The C2C is challenging, and walking for so many days takes a toll on your feet. Our preparation was generally good enough, and we all survived without serious problems. I think 13 days was too much, though, and don’t expect to do such a long walk again.




2005-06-00: Hadrian’s Wall Walk

I don’t recall quite how we became aware of it, but at some point Susan proposed that we walk the Hadrian’s Wall Path. In England, they refer to this as a National Trail; it was formally established in 2003. The trail runs along the ancient (122 AD) Hadrian’s Wall, which is a World Heritage site. The trail runs from coast to coast, and is most often walked from the east end at Wallsend, Newcastle upon Tyne to Bowness-on-Solway on the west coast, a short distance south of the border between England and Scotland. The distance is officially 84 miles, but our walk was closer to 100 miles.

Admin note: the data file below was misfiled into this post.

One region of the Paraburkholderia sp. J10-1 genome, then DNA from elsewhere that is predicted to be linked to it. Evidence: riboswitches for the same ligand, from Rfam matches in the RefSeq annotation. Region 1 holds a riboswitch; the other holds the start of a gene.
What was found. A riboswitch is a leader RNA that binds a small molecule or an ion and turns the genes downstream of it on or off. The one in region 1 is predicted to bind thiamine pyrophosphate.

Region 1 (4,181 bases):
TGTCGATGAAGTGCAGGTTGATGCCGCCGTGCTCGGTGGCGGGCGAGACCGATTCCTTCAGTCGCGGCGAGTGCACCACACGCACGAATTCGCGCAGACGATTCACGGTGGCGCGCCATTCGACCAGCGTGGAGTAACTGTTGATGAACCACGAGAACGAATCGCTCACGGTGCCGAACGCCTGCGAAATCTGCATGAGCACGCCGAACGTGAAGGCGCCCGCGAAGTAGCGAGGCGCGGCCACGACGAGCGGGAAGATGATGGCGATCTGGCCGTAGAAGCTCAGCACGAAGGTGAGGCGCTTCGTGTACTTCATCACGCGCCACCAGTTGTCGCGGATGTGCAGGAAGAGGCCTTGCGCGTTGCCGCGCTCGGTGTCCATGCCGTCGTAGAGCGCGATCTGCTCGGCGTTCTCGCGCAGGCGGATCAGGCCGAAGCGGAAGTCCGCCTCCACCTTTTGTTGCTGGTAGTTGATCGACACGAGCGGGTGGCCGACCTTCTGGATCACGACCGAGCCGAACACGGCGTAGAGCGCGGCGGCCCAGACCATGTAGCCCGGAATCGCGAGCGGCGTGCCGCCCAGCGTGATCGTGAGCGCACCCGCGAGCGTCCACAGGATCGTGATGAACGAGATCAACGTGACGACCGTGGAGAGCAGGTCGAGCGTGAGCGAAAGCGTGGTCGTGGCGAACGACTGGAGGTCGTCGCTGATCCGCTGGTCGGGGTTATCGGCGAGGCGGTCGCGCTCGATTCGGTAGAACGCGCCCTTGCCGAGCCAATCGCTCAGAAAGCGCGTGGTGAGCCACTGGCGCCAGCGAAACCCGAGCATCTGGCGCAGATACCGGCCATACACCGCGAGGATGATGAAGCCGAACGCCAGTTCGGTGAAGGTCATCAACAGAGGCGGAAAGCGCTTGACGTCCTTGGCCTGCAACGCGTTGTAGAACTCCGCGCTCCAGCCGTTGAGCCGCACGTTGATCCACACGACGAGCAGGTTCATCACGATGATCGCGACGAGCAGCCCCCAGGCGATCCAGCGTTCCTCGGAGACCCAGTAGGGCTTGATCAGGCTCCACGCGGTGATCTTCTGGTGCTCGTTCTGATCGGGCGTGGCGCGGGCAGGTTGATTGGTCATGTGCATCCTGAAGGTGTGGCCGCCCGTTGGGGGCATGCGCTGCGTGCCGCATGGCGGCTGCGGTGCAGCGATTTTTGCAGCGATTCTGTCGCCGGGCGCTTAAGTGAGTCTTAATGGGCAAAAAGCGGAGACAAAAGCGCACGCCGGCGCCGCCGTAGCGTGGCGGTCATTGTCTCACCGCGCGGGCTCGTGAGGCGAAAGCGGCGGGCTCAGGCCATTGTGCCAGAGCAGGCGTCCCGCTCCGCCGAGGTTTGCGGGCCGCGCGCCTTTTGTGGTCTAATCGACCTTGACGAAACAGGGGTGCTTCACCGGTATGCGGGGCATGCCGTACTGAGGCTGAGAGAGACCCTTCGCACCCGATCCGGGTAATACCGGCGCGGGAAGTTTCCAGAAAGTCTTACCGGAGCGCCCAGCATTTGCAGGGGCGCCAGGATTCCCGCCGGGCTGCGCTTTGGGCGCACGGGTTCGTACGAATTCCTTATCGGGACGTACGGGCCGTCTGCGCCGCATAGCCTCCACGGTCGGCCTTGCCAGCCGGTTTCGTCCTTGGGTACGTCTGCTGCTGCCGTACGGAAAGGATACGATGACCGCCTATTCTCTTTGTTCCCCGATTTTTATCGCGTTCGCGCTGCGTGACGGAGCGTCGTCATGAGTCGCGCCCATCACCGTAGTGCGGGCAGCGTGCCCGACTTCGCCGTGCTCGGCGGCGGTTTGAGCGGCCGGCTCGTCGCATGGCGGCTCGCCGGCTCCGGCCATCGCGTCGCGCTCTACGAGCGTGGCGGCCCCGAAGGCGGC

We had visited some of the sites and museums along Hadrian’s Wall in a previous visit (year?), but this would be a chance to see the entire route and all of the remaining fragments of the wall. When we asked them, our friends Carl, Renee, and Chad agreed to walk with us.

We spent a few months walking increasing distances at home, and on successive days, to prepare our feet. We made arrangements with Sherpa (?) to reserve rooms at Bed and Breakfast establishments along the way, and to move our bags from place to place. We only planned to carry lunch and raincoats while walking. We planned on eight days of walking, with a rest day near the middle.

The walk was very successful, except for Carl. He stepped in a rabbit hole coming over a stile, and sprained his ankle. Fortunately, there is a bus route that runs parallel to the trail, along the old Roman military road. (The bus route is called Route 122, named after the year the wall was built.) Carl was able to meet us at the B&B’s and sometimes for lunch.